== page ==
Dr Chris Elliott explains how medically-accurate vital signs measurement from smartphones improves BP diagnosis and management to Indian Society of Hypertension

Leman Micro Devices (LMD), the developer of regulated consumer healthcare products that is backed by major players within the mobile device industry, is presenting its medically-accurate blood pressure measuring device, V-Sensor, at BPCon-2017.  Dr Chris Elliott, Founder & Director of LMD, will be speaking to leading Indian experts at the Indian Society of Hypertension’s 27th National Congress when they debate the growing medical crisis facing the country as rates of hypertension escalate worldwide.

The three-day conference in New Delhi gathers together the latest research, diagnostic approaches, medication and technologies in the battle against the condition, which causes nearly 1.5 million deaths every year in South-East Asia.  Prevalence of adult hypertension has markedly increased in the past three decades in urban and rural India: it is estimated that 16 per cent of ischemic heart disease, 21 per cent of peripheral vascular disease, 24 per cent of acute myocardial infarctions and 29 per cent of strokes are attributed to hypertension.*

Dr Elliott’s paper:  “The impact of emerging personal technology on BP management” explains that LMD’s V-Sensor device and app, designed for low-cost high volume markets, is the only smartphone-integrated solution that measures blood pressure and other vital signs with medical accuracy. V-Sensor uses the established Riva-Rocci technique to measure blood pressure, but instead of using a cuff on the arm, the user simply presses their index finger against LMD’s V-Sensor, which is built into the smartphone. The V-Sensor app ensures the correct pressure is applied and gives an accurate reading in under 60 seconds, without needing any additional accessories or equipment. LMD’s V-Sensor is currently undergoing formal evaluation in order to apply for clearance from the Indian Central Licensing Authority, FDA and European Regulators. Once approved, smartphone makers are expected to begin integrating it into next-generation handsets as soon as next year.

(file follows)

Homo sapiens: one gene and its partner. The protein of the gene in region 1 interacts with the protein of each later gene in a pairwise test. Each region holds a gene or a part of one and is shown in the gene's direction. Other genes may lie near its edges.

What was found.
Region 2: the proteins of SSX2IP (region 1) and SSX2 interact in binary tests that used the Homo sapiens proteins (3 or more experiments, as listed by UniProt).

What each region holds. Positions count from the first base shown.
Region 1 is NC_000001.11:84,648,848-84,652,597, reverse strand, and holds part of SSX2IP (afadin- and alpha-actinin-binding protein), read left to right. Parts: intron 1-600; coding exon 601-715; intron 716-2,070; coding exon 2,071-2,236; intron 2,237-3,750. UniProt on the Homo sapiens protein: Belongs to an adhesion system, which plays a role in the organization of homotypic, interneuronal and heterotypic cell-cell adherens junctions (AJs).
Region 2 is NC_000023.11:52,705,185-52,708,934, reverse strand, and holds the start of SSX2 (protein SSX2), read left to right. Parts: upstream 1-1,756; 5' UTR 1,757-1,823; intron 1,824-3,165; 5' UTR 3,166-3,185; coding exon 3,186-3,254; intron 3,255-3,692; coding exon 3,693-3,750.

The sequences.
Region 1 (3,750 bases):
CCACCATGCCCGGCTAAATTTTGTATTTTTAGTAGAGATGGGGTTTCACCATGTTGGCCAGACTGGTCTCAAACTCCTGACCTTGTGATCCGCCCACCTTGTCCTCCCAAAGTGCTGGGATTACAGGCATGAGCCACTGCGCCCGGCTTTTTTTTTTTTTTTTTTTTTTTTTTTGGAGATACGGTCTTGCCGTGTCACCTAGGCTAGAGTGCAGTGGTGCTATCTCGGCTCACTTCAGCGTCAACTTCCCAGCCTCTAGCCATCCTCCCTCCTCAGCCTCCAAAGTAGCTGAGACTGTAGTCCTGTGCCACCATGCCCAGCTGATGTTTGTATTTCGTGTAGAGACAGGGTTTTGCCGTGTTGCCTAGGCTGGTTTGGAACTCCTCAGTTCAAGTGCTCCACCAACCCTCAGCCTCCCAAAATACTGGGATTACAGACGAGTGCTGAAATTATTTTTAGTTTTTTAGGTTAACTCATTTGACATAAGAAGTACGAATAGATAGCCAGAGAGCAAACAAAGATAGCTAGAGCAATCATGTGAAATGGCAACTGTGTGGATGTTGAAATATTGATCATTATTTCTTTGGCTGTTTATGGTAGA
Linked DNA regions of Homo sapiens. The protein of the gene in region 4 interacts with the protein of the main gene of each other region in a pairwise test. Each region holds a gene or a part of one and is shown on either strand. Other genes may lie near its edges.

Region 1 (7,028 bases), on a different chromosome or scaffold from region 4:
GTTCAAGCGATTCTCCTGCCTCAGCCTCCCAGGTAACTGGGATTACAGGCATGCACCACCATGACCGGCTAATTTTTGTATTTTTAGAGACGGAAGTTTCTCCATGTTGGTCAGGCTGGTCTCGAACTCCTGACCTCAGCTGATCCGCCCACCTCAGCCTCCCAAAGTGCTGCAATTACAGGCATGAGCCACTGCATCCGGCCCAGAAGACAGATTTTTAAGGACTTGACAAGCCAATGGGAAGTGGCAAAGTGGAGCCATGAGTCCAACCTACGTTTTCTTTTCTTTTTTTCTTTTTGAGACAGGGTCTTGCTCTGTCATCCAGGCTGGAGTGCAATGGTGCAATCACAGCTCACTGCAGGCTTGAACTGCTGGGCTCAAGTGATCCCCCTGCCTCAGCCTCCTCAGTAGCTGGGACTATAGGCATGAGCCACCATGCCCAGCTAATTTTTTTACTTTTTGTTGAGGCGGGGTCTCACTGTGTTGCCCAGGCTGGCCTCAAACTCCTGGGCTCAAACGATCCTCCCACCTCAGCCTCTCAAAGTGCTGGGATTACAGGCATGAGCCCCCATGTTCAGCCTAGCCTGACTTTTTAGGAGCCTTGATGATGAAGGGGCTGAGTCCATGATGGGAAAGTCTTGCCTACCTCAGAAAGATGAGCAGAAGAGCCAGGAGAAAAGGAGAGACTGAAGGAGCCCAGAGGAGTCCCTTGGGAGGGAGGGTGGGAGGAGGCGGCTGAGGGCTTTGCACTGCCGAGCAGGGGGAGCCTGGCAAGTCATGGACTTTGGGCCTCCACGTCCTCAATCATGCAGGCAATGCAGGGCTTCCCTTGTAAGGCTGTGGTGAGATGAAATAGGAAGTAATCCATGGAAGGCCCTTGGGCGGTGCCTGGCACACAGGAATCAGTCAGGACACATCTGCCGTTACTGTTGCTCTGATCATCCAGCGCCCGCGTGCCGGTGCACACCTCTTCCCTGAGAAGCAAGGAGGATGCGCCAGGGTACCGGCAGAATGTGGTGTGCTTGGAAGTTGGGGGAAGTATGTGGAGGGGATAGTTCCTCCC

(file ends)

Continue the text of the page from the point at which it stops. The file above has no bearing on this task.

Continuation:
Elliott comments: “120 million smartphones are sold annually in India, and the leading Indian phone makers could integrate the V-Sensor into future handsets. Not only would it give these companies a commercial edge over the others; many Indians could  monitor their own blood pressure, and in rural areas where smartphone ownership is low, field workers could collect data and share it in real time with nurses, doctors and specialists, aiding fast diagnosis and saving lives.”

Source: Rhythma Kaul and Anubhuti Matta, ‘Hypertension kills on the sly’  Hindustan Times, 13 May 2017, accessed 8 August 2017  http://www.hindustantimes.com/india-news/hypertension-kills-on-the-sly/story-UmA0RHo67SSUkDwCJoemVL.html